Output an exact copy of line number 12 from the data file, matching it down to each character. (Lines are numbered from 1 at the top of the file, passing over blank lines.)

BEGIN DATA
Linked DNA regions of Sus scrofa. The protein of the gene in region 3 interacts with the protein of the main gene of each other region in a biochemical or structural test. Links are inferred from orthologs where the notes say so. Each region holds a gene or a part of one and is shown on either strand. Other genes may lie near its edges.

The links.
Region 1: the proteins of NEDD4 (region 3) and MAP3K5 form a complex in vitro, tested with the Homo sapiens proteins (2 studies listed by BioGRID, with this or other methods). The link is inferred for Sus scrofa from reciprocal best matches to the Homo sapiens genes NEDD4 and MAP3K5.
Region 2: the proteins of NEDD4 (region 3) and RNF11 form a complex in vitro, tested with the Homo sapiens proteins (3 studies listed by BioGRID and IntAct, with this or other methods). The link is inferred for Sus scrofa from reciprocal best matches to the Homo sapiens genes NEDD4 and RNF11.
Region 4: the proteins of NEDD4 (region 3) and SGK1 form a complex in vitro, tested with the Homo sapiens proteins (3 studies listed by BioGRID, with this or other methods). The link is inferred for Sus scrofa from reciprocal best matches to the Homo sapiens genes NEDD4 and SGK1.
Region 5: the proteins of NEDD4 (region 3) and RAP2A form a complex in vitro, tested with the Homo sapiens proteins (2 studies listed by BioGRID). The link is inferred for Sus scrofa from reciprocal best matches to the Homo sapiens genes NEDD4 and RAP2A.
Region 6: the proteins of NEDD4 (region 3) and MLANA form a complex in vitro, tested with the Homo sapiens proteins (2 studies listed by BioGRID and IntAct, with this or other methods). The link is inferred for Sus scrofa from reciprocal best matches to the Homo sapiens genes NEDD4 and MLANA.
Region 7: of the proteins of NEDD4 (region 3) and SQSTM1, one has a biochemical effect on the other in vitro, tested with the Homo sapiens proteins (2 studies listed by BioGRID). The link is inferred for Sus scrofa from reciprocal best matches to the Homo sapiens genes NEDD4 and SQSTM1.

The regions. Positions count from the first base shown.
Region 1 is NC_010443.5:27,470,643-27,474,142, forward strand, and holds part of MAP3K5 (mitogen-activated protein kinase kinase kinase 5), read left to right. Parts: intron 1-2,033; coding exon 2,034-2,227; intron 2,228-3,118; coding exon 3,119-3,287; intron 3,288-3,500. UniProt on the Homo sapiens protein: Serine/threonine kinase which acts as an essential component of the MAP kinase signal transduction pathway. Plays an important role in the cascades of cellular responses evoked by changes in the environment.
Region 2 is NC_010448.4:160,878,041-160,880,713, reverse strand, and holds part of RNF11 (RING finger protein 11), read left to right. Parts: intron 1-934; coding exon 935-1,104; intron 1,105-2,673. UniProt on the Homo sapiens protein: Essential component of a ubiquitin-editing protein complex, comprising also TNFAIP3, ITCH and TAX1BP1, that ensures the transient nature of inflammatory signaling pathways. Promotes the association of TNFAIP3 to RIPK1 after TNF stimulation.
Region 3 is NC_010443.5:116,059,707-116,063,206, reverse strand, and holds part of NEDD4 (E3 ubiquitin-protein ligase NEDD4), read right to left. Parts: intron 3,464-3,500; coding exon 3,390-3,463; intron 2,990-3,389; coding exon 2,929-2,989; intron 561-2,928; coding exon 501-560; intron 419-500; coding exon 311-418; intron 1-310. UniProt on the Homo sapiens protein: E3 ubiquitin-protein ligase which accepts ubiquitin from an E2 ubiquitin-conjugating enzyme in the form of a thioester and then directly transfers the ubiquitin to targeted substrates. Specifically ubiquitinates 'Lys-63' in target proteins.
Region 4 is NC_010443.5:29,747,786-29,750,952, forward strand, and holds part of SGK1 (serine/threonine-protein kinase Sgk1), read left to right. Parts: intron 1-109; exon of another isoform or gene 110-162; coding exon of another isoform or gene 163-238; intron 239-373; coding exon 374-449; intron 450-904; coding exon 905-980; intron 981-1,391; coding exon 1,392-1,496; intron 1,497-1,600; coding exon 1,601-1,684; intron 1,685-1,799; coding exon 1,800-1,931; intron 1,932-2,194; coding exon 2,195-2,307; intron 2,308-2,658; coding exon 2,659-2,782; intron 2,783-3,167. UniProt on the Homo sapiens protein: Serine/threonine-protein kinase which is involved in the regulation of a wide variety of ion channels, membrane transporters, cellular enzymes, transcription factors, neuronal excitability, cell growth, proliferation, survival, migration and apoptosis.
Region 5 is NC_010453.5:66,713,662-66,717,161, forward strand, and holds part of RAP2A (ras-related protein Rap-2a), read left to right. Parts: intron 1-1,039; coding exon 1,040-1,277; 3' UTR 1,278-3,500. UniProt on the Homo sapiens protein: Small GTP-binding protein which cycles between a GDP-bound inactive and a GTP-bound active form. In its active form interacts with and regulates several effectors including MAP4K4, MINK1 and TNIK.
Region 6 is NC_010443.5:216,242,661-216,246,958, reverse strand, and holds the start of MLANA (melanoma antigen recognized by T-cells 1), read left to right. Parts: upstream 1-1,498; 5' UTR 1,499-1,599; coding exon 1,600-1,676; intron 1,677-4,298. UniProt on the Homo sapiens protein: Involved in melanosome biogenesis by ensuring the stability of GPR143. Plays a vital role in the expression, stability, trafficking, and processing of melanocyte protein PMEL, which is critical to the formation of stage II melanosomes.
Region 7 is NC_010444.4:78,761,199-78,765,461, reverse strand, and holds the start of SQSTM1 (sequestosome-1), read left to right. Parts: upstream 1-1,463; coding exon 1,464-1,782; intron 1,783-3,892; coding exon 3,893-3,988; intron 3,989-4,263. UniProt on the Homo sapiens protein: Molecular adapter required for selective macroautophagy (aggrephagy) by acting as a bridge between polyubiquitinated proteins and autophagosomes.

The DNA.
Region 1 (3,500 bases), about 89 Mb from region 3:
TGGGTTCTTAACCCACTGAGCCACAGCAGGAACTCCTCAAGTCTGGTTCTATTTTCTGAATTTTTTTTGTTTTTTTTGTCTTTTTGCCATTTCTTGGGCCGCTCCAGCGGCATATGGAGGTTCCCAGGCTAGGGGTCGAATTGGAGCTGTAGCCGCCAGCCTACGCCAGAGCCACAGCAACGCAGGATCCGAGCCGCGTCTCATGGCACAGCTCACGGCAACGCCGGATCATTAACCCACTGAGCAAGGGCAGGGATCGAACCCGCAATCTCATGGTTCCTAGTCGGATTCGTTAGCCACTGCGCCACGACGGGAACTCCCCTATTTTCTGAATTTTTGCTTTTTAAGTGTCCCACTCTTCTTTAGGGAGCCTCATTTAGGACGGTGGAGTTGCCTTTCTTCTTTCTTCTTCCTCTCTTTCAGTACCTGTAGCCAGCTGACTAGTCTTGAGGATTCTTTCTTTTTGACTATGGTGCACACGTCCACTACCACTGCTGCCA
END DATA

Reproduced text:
Region 3 is NC_010443.5:116,059,707-116,063,206, reverse strand, and holds part of NEDD4 (E3 ubiquitin-protein ligase NEDD4), read right to left. Parts: intron 3,464-3,500; coding exon 3,390-3,463; intron 2,990-3,389; coding exon 2,929-2,989; intron 561-2,928; coding exon 501-560; intron 419-500; coding exon 311-418; intron 1-310. UniProt on the Homo sapiens protein: E3 ubiquitin-protein ligase which accepts ubiquitin from an E2 ubiquitin-conjugating enzyme in the form of a thioester and then directly transfers the ubiquitin to targeted substrates. Specifically ubiquitinates 'Lys-63' in target proteins.